Business leaders praise increase in students taking traditional GCSE subjects

BUSINESS groups yesterday praised the increased number of students taking GCSEs in traditional subjects – but warned Britain is still lagging far behind when it comes to technology skills.

More than 600,000 teenagers received their results yesterday, with figures showing continued growth in the number of entries for science subjects. There was also a sharp rise in the popularity of foreign languages after years of decline.

Overall, the number of students achieving A*-C grades fell for the second consecutive year

“The rise in the number of pupils taking key subjects such as maths and the sciences will be welcomed by employers,” said Mike Harris of the Institute of Directors.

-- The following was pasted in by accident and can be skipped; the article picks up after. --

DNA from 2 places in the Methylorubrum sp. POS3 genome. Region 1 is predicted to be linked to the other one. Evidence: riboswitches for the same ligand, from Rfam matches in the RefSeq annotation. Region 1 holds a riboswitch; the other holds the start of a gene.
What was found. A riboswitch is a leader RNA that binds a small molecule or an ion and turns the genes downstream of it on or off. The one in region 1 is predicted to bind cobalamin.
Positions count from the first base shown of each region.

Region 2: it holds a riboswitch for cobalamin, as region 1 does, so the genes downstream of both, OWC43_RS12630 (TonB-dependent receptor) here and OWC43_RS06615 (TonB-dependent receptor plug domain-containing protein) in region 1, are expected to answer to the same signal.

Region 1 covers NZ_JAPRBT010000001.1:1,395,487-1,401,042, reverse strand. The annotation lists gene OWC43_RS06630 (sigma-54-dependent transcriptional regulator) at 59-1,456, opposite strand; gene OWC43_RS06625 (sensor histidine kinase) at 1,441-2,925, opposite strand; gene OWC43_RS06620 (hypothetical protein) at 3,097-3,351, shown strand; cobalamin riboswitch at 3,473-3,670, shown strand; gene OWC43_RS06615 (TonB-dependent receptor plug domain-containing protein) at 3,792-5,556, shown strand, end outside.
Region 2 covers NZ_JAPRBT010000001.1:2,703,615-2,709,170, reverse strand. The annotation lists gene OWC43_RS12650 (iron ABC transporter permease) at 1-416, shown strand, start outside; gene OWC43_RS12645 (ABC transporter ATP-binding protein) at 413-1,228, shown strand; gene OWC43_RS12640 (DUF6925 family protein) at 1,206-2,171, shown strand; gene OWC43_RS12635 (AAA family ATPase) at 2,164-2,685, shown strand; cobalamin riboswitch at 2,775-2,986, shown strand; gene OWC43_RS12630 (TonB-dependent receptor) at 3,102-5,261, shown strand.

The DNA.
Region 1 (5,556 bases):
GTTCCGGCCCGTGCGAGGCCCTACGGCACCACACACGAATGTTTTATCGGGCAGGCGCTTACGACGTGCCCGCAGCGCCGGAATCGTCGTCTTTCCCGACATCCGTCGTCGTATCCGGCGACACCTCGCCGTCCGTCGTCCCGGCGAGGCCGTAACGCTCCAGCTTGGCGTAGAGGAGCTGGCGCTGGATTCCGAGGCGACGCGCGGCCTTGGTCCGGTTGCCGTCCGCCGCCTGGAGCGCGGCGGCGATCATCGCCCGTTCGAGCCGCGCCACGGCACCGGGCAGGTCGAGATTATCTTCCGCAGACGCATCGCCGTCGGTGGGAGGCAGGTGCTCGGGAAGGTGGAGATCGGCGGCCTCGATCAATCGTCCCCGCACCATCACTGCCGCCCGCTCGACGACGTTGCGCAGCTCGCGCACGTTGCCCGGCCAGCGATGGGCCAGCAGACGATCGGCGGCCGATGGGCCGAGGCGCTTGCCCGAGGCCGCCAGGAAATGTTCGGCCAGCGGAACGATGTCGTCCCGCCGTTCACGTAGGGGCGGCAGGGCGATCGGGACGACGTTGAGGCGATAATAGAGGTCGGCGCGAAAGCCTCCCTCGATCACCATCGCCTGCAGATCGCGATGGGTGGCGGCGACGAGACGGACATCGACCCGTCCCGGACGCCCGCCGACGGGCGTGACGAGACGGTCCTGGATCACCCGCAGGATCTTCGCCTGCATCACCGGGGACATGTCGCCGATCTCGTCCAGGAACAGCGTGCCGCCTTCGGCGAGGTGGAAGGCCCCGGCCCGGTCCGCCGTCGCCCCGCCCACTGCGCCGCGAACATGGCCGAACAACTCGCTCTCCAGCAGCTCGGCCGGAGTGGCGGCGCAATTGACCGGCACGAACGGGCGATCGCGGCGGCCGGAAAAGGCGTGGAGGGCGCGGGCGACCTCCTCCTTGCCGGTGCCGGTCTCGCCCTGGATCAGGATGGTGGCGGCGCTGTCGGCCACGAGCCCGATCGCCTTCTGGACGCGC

“But there remains a long way to go.”

The British Chambers of Commerce echoed his comments but said the government should not ignore vocational teaching in favour of academic results.

Education minister Liz Truss said the results validated the coalition’s introduction of the EBacc, a new qualification awarded to those who achieve a good grade in English, maths, two sciences, a foreign language and either history or geography.

The slump in students passing has been widely attributed to more pupils taking exams a year early. Some schools also made students sit two tests in the same subject with competing exam boards, in an apparent attempt to climb league tables.

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